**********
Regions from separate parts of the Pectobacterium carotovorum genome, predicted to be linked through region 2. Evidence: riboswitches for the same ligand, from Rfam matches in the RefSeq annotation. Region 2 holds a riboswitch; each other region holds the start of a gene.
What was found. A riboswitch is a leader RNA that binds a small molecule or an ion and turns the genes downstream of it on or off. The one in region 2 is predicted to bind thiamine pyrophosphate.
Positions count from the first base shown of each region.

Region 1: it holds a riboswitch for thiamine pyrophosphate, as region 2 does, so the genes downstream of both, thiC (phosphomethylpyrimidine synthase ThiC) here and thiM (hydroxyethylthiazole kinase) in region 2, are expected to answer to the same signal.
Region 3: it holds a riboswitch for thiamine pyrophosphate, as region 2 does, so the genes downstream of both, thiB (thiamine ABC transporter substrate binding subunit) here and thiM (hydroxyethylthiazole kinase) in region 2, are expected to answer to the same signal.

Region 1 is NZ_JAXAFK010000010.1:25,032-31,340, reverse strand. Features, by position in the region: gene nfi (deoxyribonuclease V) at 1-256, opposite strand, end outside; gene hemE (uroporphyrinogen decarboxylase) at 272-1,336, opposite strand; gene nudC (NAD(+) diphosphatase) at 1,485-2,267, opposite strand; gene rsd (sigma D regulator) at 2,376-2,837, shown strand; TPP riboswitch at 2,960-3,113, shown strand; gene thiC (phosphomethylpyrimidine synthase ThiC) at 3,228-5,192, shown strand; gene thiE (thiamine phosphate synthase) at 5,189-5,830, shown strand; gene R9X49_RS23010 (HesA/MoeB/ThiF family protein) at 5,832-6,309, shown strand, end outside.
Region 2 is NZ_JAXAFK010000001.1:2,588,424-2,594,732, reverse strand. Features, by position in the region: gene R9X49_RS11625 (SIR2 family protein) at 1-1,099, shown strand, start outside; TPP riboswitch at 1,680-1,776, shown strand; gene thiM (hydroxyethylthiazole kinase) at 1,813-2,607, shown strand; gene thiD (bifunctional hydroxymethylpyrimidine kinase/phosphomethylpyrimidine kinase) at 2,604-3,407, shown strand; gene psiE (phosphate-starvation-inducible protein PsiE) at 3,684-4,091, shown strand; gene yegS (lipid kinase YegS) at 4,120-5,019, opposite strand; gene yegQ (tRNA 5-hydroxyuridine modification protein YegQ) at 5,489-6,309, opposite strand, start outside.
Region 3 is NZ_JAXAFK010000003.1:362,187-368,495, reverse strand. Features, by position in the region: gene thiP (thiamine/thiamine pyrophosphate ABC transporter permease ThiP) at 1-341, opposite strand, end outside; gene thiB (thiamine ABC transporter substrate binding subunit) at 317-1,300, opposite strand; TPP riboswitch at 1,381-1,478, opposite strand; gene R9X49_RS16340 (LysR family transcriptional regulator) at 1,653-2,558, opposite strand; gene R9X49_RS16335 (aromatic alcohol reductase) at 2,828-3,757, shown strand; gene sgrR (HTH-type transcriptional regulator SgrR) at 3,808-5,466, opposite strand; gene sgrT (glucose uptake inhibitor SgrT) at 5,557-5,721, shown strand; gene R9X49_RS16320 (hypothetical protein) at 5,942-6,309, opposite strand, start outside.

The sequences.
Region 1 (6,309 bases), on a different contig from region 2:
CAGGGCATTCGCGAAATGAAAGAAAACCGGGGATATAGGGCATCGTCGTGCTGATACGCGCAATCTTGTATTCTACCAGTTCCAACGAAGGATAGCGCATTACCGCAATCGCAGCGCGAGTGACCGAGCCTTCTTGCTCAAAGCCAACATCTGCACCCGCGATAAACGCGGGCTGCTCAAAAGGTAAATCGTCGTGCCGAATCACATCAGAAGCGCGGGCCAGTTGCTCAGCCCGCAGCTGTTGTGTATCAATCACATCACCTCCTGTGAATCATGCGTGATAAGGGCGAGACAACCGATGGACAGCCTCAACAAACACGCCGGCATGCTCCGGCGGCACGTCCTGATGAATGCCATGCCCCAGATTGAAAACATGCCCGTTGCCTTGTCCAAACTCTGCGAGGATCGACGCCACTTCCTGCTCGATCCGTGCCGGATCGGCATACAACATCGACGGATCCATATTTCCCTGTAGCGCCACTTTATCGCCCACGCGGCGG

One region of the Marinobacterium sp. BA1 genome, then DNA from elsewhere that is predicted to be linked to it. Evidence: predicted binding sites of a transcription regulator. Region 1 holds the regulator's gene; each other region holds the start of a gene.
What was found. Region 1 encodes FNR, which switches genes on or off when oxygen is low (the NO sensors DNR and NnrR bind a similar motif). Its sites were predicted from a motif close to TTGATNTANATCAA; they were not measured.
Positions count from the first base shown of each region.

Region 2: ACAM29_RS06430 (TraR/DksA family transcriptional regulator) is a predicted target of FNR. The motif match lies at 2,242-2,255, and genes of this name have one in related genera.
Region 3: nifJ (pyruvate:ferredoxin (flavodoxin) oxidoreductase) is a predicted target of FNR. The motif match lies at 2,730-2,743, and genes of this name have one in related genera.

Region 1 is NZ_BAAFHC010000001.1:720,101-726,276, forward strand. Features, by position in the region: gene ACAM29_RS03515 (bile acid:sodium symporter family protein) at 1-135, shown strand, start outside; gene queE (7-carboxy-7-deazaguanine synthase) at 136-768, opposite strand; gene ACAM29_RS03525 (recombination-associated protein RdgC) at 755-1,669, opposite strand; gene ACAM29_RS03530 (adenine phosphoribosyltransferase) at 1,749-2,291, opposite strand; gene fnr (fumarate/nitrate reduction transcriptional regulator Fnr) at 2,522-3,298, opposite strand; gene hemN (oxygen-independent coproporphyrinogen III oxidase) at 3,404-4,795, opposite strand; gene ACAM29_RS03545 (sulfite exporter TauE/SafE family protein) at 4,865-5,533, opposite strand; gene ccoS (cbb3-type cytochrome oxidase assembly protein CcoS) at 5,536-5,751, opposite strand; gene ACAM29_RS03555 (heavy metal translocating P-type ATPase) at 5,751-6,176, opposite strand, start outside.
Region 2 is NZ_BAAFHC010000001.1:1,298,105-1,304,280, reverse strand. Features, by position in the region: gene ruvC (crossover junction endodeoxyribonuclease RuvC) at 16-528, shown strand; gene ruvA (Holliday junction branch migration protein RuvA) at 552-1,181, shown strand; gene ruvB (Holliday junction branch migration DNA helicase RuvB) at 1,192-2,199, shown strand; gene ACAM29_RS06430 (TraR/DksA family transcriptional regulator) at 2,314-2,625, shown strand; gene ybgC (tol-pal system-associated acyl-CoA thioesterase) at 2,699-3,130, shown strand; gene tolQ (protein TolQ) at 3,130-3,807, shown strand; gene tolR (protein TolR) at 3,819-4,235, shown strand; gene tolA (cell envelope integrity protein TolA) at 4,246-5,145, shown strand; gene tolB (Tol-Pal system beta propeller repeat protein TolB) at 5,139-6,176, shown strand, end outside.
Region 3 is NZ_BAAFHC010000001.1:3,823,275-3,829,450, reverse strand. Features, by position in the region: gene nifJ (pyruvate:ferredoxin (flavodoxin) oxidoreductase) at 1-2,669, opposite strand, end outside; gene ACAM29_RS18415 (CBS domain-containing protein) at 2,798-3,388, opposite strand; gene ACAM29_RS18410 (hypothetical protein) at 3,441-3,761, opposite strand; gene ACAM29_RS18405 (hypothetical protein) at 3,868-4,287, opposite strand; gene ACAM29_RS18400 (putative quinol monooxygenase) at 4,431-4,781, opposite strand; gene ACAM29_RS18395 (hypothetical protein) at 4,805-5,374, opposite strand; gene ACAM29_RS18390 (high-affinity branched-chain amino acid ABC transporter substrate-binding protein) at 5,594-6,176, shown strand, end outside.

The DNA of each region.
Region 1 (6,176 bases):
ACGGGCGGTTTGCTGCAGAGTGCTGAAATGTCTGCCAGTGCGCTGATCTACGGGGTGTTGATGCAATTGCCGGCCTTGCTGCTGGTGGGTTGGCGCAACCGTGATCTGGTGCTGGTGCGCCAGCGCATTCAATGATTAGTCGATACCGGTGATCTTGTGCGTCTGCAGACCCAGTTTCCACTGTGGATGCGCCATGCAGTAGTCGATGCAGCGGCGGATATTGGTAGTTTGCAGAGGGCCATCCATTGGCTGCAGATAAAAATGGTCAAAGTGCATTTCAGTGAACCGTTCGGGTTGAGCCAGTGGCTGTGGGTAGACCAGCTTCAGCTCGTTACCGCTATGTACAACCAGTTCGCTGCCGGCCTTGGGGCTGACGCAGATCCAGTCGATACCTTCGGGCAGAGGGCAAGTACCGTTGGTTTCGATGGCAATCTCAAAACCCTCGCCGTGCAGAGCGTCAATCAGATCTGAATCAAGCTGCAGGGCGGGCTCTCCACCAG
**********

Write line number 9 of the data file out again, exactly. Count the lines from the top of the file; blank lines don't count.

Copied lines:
The sequences.